Yes, my grade book is divided into reading/writing/listening/speaking/misc. and each is weighted equally. The transfer between speaking and writing is, in my opinion, at least as tenuous as listening/reading. I definitely think those are great videos for novices. They provide the visual/contextual support that our students need. I do think the students use their knowledge of organizational structure/perspective to derive meaning from that type of video, I guess I’m just not sure that asking them to answer those questions provides me with additional information about their comprehension or allows me to give better feedback. What are your thoughts?

      Reply
  5. Cecile

    I agree 100% with your analysis. I spoke with one of the authors of “Implementing Integrated Performance Assessment” and he acknowledged that assessing the listening skill was still a work in progress. As you mentioned, I started implementing IPAs exclusively with reading as the interpretive task, but this past year I made it a goal to integrate listening also for a better rounded performance assessment. I use mainly main ideas and supporting details as drivers for my questions but I do occasionally use key word also, when a key word is repeated several times. This allows me to partially use the interpretive rubric, which I have modified to meet my needs… Thank you for this great post!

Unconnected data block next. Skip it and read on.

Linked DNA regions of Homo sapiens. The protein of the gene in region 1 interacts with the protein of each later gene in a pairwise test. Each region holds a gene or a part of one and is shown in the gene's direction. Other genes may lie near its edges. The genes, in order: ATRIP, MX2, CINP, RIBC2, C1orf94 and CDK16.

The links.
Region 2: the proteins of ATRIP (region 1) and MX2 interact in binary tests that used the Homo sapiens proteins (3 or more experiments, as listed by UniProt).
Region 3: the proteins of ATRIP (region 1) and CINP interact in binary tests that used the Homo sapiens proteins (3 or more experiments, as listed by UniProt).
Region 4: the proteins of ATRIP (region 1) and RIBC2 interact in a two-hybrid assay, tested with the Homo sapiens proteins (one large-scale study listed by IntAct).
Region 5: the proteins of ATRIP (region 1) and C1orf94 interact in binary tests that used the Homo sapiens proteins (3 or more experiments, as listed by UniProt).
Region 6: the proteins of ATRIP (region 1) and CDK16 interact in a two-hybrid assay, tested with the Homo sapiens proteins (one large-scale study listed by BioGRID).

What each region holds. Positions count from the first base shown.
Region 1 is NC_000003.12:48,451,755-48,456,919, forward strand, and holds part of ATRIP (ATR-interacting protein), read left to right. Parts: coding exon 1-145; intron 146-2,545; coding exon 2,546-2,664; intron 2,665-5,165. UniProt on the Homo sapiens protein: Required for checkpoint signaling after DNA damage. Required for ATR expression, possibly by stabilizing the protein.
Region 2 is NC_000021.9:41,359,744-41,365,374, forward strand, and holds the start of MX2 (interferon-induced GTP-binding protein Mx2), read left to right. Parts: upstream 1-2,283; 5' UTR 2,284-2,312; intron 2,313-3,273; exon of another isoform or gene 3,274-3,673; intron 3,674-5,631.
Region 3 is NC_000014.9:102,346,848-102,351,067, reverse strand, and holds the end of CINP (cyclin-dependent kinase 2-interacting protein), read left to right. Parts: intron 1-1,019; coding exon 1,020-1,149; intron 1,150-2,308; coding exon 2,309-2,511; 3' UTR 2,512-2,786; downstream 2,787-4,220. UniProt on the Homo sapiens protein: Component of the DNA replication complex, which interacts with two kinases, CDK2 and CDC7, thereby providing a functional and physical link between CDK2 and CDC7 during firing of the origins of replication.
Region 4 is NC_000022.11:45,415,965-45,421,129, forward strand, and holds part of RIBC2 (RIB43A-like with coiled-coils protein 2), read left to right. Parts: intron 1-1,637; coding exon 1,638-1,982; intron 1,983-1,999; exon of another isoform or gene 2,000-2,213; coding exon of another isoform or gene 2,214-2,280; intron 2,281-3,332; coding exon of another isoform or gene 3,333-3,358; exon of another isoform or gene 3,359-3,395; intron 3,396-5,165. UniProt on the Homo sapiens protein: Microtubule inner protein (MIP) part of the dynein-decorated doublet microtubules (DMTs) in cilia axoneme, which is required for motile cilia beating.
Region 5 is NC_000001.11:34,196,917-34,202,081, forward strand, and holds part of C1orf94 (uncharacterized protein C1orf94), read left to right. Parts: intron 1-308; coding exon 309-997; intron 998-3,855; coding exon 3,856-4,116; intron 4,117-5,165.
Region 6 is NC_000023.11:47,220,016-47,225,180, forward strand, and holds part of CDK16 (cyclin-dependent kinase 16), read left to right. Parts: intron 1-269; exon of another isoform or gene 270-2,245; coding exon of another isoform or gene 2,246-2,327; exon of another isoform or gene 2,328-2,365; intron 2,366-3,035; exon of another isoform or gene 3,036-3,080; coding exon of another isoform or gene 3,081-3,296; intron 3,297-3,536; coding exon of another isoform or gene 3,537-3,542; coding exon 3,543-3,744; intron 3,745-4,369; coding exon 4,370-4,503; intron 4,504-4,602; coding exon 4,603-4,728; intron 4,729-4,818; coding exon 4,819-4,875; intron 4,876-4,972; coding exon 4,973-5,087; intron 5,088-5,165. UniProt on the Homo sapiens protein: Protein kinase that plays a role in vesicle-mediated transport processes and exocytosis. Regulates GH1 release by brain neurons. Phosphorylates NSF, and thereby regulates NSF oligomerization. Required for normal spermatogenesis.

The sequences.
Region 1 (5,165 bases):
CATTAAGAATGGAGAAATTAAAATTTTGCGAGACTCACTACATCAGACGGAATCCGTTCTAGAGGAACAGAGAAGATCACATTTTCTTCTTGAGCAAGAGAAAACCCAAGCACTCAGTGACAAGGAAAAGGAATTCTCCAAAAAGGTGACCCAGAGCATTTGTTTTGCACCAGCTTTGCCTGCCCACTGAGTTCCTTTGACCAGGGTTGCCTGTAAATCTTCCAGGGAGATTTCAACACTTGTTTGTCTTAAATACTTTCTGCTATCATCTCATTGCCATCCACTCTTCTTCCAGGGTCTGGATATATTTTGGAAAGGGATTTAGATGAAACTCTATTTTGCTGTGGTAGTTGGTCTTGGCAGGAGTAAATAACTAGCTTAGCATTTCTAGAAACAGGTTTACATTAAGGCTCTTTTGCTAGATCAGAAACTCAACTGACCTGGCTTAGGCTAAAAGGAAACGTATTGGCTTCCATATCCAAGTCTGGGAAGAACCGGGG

Reply
    1. madameshepard Post author

      Thank you so much for your comment Cecile! I’ll be curious to see how ACTFL might change their template and rubrics for interpretive listening in future editions. Thanks for sharing your own ideas, too. I’d love to see your rubric, if you’d be interested in sharing.

      Reply
  6. Dawn

    I’m a little late getting to this conversation, but I have been struggling with assessing & teaching listening skills, too. I appreciate your thoughts–I had been finding the same things, and it is good to see I am not alone. I have not yet been using true IPAs, but I have been working with thematic units that assess in all modes and with all skills. My listening assessments so far have been a hybrid of textbook-produced audio with questions that I tailor to get more information and authentic audio (or produced-for-learners audio from the internet) with tasks that ask for discrete pieces of information.

    Reading your post, however, I wonder if a good strategy might be to use a written text followed by an audio or video source on the same topic as is done in the AP exam. The written text can provide schema & vocabulary that will assist the learners in understanding the audio, and the students can make comparisons regarding the difficult-to-assess features. For example, they might compare the authors’ perspectives or purpose; or you may have texts on the same topic from two regions of the world where students could make cultural comparisons. The difficulty, of course, will be in locating two sources that are closely enough related.

    Reply
  7. Pingback: Using Cartoons to Assess Interpretive Listening with Novice Learners - Madame's Musings